Save Money by Limiting Your Need to Impress

I believe that saving money is easy once you are able to keep under wrap your need to impress others. Because a lot of the money we spend is for getting our often-exaggerated social needs met.

As soon as a person makes enough money to cover her basic needs of food and shelter, she will start spending a big part of the extra money on things which are primarily intended to prove a certain status and to impress others.

We are often not aware of this, but we use the amount of money we make as a way to try to buy the approval of others and to climb the social ladder. Thus, we buy:

  • Big, highly polluting and expensive cars without really needing them;
  • Expensive clothes or accessories mainly for the famous brands;
  • The latest gadgets and technology, not for the practical benefits, but to be fashionable.

Our social needs are important and there is nothing wrong with wanting to impress others to a certain extent. But most of us take it way too far. In the world we live in, we are encouraged to prioritize what others think about us.

We learn to work hard, earn as much as we can and spend it to a large degree to impress others. And when we do this, we endanger our health, our budgets, our future and the environment we live in.

This is why it’s very important to be able to put a cap on our social needs and moderate our tendencies to buy stuff in order to impress others. Here are some practical tips to help you do this:

1. Accept that you may buy a lot of stuff primarily to impress others.

You may not want to see yourself as a people pleaser in this materialistic way, but it’s a possibility. And the only chance you have of seeing this for real is by accepting that it may be true.

2. Make a list on what you spend money on and evaluate what you really buy for yourself.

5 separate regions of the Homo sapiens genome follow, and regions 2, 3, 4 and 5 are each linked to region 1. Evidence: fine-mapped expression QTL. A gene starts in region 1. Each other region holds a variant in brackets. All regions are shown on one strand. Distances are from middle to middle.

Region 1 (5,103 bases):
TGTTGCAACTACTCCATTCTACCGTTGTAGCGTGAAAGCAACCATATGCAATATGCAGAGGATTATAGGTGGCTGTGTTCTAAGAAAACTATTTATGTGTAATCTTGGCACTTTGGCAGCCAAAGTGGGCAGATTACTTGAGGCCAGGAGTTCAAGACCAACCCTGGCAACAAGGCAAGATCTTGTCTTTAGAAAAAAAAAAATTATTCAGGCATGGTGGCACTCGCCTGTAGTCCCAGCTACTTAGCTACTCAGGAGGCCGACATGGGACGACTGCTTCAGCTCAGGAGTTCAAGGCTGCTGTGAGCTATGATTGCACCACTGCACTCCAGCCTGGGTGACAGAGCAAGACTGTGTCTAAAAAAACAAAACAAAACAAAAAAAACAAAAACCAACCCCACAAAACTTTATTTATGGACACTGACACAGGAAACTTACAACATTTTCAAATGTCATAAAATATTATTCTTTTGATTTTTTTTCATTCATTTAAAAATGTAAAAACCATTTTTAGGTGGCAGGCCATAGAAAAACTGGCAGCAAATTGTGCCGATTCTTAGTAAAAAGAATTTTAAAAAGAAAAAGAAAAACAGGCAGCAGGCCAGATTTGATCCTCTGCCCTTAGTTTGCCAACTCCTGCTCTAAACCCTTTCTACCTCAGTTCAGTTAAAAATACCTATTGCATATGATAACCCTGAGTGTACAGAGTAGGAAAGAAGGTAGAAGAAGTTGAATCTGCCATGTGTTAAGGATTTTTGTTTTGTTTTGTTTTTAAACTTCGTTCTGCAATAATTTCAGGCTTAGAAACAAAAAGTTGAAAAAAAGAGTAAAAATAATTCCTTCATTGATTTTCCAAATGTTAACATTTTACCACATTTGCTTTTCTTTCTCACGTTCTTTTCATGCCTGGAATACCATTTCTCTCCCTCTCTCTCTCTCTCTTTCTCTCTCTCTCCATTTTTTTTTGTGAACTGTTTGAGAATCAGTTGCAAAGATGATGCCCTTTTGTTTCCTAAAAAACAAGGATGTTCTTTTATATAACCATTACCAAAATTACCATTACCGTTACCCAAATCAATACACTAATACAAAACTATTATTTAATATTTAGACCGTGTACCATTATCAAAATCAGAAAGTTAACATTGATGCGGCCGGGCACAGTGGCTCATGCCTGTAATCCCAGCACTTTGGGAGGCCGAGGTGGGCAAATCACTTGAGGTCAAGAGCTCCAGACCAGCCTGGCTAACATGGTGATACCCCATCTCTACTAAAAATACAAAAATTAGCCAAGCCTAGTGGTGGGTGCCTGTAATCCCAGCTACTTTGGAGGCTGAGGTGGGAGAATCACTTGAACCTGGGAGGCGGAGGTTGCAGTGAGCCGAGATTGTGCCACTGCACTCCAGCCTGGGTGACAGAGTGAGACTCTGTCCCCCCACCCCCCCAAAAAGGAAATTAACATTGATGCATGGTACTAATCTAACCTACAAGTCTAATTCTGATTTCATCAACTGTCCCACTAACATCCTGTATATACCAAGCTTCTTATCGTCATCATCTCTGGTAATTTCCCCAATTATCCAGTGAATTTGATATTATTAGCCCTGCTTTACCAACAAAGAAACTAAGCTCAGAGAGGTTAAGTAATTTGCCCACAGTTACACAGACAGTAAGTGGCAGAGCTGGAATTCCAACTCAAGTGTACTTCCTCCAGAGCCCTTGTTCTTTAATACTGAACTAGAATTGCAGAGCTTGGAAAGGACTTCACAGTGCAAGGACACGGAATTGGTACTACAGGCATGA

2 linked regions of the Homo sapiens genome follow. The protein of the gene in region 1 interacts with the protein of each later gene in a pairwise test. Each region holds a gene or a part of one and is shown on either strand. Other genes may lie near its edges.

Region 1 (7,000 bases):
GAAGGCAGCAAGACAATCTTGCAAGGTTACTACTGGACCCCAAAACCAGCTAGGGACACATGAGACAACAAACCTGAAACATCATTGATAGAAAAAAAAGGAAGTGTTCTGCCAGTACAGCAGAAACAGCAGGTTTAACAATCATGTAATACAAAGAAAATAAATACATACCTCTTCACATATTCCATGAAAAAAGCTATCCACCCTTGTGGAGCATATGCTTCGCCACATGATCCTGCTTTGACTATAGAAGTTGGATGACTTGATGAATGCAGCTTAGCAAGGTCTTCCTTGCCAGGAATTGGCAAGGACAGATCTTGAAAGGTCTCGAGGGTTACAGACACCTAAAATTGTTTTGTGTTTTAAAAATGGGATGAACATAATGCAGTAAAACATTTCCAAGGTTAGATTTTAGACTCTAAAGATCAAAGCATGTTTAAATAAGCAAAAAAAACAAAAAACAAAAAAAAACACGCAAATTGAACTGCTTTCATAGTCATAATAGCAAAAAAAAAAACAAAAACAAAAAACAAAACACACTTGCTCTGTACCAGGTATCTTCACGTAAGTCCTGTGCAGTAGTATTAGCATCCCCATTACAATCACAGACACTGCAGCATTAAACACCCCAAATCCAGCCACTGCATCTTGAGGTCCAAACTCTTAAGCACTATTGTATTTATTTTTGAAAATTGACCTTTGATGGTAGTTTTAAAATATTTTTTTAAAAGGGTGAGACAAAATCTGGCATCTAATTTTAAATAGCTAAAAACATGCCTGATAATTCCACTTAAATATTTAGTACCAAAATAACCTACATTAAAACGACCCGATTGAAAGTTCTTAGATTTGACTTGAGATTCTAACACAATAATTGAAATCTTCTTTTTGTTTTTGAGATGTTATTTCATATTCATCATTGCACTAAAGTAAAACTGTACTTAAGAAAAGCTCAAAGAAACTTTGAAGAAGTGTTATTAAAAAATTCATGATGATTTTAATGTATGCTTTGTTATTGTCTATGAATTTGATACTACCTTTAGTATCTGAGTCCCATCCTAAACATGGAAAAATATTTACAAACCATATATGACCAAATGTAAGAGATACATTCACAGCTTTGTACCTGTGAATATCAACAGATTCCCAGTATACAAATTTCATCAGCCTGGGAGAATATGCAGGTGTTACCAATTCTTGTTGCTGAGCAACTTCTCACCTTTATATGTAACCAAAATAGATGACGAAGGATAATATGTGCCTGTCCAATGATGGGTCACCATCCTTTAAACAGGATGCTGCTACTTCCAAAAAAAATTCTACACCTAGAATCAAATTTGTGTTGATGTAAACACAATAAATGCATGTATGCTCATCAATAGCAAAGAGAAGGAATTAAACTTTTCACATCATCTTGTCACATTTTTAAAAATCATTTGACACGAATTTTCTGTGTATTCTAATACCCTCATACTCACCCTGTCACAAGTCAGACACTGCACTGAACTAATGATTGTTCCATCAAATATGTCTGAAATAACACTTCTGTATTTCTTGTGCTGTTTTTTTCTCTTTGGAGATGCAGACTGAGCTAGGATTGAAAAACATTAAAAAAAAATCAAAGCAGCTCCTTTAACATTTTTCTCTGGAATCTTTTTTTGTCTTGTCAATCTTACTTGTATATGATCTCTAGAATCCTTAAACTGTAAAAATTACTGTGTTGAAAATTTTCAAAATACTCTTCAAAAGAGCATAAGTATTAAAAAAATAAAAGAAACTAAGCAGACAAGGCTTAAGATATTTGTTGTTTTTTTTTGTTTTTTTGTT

Did you buy that big plasma TV to enhance your movie viewing experiences, or to impress your friends when they come over? Try to evaluate this realistically, and you may find out that wanting to impress your friends played a big role.

3. Imagine you cannot impress.

This is a powerful exercise to help you discover what you’re buying mostly to impress others. You pretend that somehow, you cannot impress others no matter what you do or buy, and you ask yourself what would you spend your money on then?

Whatever gets left behind is what you currently buy primarily to impress others.

4. Realize that impressing others is not that important.

Although we are commonly taught that if people around us disapprove or judge us it’s something terrible, in practice you will find out that judging by effects, it’s quite OK. Sure, it may be nice to impress people; but if you don’t, it’s not really a big deal.

I think that realizing how little approval you actually need and how putting a lot of effort, spending a lot of money to get it is not worth it, is the best way to seriously cut down your costs.

This mental leap is one of the most valuable things you can do for your personal development and your finances. It will free you of the need to earn a lot, and so it will free your time to do things which you truly find enjoyable.

Eduard Ezeanu is a communication coach with an attitude-based approach. He helps others to improve people skills they find relevant and get top notch results. He also writes on his blog, People Skills Decoded.

(Main post image from Flickr, by myhsu)

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